Ernst & Young (EY) has published its latest Capital Confidence Barometer (CCB) that finds business leaders focusing on the impact of COVID-19 on supply chains, revenue and profitability, while also reconfiguring capital allocation and M&A plans for the post-crisis world.
According to the CCB, which surveyed more than 2,900 global C-Suite executives, almost three-quarters (73%) of respondents expect COVID-19 to have a severe impact on the global economy in the form of supply chain disruption, as well as declining consumption. In response, and to no one’s surprise, these executives are reviewing their operating models in response to the crisis which has exposed vulnerabilities in many companies’ supply chains.
Half of the survey’s business leaders (49%) reported that profit margins are either the same or lower than two years ago even before the current crisis, and the vast majority of companies (95%) are bracing for further downward pressures on margins as the global economy slows.
“The human cost is the most tragic aspect of this crisis not only in terms of the lives lost, but also the number of livelihoods at risk. As business leaders respond with urgency to the unprecedented impact that COVID-19 is having globally, workforce welfare and job preservation will be at the top of their minds,” said Steve Krouskos, EY Global Vice Chair Transaction Advisory Services. “There is no playbook for this situation and the C-Suite is reconfiguring and readjusting its response in real-time as events evolve rapidly. COVID-19 has created new vulnerabilities and unforeseen challenges. For most companies, the full impact on revenue and profitability across value chains are still highly uncertain.”
Many companies (72%) already had major transformation initiatives underway, triggered as a result of pressure on revenue targets and to meet profitability goals, according to CCB respondents. “Business leaders are seeing their transformation plans paused or slowed currently,” added Mr. Krouskos. “With these plans set to restart, possibly with added energy, once the situation stabilizes, executives will have to make faster moves to reimagine, reshape and reinvent their business and create long-term value.”
What Kind of Recovery?
Most respondents (54%) expect a ‘u’ shaped recovery period of slower economic activity extending into 2021, 38% see a ‘v’ shaped recovery and a return to normal economic activity in Q3 this year. Just 8% foresee an ‘L’ shape recovery – a sustained recession period until economic activity returns in 2022.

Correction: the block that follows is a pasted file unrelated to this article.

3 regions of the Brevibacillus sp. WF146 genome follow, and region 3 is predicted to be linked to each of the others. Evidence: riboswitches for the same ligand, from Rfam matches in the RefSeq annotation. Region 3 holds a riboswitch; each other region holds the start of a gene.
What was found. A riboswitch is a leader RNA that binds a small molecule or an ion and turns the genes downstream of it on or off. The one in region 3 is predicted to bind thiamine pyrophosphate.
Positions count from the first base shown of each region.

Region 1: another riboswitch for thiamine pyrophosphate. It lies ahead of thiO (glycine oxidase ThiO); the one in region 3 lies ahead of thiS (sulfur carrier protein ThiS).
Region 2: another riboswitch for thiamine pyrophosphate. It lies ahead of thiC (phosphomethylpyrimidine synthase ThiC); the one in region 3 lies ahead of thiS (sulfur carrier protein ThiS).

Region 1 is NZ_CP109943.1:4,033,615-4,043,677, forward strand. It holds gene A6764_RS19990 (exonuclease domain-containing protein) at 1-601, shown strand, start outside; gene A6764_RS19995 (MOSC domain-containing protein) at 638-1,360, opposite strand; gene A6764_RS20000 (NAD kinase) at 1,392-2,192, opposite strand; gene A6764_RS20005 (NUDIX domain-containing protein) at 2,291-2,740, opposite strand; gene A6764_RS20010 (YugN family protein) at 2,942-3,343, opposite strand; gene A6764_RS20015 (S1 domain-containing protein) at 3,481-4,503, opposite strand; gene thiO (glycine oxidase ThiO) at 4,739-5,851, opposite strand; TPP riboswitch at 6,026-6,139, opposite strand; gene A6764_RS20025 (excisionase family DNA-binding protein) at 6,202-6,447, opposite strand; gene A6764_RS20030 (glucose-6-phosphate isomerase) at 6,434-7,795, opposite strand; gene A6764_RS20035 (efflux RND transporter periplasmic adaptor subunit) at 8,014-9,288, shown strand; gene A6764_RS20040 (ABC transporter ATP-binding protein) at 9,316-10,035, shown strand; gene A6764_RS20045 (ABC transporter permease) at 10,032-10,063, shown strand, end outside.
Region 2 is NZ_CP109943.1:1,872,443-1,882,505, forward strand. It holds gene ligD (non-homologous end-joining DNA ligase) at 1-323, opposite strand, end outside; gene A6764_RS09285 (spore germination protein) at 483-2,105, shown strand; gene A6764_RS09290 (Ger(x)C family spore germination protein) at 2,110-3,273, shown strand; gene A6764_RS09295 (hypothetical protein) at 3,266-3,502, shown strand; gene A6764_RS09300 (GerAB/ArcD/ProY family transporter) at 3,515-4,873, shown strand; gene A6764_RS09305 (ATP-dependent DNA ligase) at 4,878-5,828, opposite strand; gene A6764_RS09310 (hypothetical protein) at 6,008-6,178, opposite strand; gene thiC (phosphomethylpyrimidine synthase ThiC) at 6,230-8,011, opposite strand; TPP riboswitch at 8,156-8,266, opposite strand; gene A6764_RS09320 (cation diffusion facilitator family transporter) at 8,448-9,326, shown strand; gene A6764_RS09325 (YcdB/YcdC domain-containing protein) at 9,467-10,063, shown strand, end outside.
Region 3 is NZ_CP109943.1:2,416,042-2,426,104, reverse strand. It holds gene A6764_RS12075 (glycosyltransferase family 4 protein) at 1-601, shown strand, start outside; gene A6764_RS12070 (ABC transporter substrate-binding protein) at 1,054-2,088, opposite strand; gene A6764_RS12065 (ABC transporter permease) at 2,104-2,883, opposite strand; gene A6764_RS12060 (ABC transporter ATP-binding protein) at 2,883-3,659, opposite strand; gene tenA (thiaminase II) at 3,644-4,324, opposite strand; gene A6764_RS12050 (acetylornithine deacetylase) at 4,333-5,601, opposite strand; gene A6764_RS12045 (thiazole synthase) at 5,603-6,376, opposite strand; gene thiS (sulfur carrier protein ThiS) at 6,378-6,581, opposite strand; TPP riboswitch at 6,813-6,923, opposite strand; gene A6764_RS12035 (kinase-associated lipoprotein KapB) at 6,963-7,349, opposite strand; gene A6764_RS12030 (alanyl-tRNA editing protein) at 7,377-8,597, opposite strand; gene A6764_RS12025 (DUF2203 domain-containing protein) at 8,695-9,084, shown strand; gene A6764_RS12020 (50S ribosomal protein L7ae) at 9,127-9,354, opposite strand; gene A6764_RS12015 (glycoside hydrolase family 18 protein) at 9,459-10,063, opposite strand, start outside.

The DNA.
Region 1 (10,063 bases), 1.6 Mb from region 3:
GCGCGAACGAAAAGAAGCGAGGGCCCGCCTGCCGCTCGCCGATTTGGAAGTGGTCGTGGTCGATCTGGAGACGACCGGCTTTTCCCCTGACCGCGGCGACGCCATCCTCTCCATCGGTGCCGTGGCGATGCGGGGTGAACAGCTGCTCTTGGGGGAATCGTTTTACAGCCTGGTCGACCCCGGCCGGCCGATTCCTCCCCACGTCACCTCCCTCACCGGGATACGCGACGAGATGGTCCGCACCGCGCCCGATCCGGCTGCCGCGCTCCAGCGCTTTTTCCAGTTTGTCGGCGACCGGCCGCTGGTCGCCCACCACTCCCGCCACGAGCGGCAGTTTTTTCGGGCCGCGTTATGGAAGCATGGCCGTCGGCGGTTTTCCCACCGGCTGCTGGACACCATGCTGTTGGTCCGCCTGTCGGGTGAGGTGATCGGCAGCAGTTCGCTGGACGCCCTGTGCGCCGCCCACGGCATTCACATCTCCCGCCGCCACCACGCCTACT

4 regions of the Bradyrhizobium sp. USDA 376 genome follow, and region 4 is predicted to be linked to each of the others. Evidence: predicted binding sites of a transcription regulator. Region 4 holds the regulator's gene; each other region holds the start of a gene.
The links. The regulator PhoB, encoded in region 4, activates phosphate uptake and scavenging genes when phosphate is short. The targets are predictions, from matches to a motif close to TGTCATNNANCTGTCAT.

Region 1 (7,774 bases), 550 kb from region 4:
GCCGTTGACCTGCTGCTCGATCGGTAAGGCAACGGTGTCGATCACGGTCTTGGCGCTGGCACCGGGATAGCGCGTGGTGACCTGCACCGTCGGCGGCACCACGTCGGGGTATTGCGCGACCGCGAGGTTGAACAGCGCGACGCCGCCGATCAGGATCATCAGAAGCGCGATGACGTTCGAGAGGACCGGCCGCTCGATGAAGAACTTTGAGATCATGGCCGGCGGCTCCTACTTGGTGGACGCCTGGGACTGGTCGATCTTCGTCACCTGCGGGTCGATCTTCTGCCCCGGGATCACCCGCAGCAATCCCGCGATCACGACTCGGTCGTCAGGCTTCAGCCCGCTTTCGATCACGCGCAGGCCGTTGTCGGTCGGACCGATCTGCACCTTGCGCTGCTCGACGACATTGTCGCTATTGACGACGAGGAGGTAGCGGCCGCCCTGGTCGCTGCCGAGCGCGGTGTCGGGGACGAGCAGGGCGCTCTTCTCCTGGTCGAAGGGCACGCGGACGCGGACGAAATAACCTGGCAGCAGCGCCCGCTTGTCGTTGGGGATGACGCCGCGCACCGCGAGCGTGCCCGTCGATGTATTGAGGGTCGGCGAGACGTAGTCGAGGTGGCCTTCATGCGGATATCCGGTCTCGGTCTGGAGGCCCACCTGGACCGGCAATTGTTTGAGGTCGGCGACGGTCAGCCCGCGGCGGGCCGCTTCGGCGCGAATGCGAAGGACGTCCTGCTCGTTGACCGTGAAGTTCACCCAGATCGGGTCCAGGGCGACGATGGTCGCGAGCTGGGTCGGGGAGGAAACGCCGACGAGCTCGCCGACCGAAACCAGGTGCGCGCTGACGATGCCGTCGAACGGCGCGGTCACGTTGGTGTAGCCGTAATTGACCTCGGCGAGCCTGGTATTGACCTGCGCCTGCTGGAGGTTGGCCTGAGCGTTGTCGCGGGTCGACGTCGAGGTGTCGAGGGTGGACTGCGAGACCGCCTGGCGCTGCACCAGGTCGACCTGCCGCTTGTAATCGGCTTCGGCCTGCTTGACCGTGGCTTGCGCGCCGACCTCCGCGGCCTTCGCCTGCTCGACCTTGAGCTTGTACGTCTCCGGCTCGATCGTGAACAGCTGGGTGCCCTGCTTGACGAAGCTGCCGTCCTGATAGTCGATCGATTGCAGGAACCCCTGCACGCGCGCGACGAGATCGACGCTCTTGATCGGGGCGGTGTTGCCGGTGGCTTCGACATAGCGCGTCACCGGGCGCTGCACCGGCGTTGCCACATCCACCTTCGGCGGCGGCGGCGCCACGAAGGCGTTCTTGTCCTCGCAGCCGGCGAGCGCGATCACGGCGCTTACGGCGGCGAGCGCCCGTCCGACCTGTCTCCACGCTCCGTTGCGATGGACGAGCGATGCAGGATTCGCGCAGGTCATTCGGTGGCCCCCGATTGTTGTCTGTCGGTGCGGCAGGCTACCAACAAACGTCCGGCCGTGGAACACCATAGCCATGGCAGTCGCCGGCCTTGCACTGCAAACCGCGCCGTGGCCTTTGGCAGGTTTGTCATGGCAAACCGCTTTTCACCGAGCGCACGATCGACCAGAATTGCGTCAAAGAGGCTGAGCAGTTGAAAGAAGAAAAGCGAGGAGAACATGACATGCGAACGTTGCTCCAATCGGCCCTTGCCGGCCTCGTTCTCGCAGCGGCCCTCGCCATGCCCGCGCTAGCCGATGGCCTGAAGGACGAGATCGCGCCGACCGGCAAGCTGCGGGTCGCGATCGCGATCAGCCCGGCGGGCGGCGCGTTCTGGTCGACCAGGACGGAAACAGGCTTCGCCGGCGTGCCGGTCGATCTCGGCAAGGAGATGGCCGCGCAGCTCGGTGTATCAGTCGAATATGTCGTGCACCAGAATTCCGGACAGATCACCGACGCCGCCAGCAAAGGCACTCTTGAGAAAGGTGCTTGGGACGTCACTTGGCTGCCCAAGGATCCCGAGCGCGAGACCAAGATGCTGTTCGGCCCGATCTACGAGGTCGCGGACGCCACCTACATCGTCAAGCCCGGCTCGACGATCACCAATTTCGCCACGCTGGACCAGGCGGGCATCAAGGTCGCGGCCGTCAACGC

With the majority of companies assuming a recovery in the medium-term, the intention to actively pursue M&A in the next 12 months remains at the elevated levels (56%) seen throughout this current deal cycle. As a result of COVID-19, global executives say they will focus more on a target’s business resilience when evaluating a transaction (38%) and are prepared to see valuations come down (39%).
“The ongoing COVID-19 outbreak and its impact on major economies has not caused dealmakers to shelve their plans entirely,” said Mr. Krouskos. “Deals continue to be powerful means to reshape portfolios and accelerate the transformation imperative facing CEOs. As the post-financial crisis period shows, the M&A landscape often enables companies to make high-quality acquisitions in a recovering market. Lessons have been learned from the 2008–12 M&A downturn which hindsight shows was an opportunity to make acquisitions of high-quality assets that would have fueled faster growth in a recovering market.”
The CCB was conducted in February and March and surveyed more than 2,900 executives in 45 countries; 70% were CEOs, CFOs and other C-suit-level executives. Respondents represented 14 sectors, including Financial Services, Consumer Products and Retail, Technology, Life Sciences, Automotive and Transportation, Oil & Gas, Power & Utilities, Mining and Metals, Advanced Manufacturing and Real Estate, Hospitality and Construction. In addition, surveyed companies’ annual global revenues were as follows: less than $500 million (25%), $500 to $999 million (25%), $1 to $3 billion (18%), $3 to $5 billion (10%) and greater than $5 billion (22%). Company ownership was as follows: publicly listed (57%), privately owned (31%), family-owned (9%) and private equity portfolio company (3%).
EY is a provider of assurance, tax, transaction and advisory services. The firm has over 270,000 employees in more than 700 offices in 150 countries.
Private Equity Professional | March 31, 2020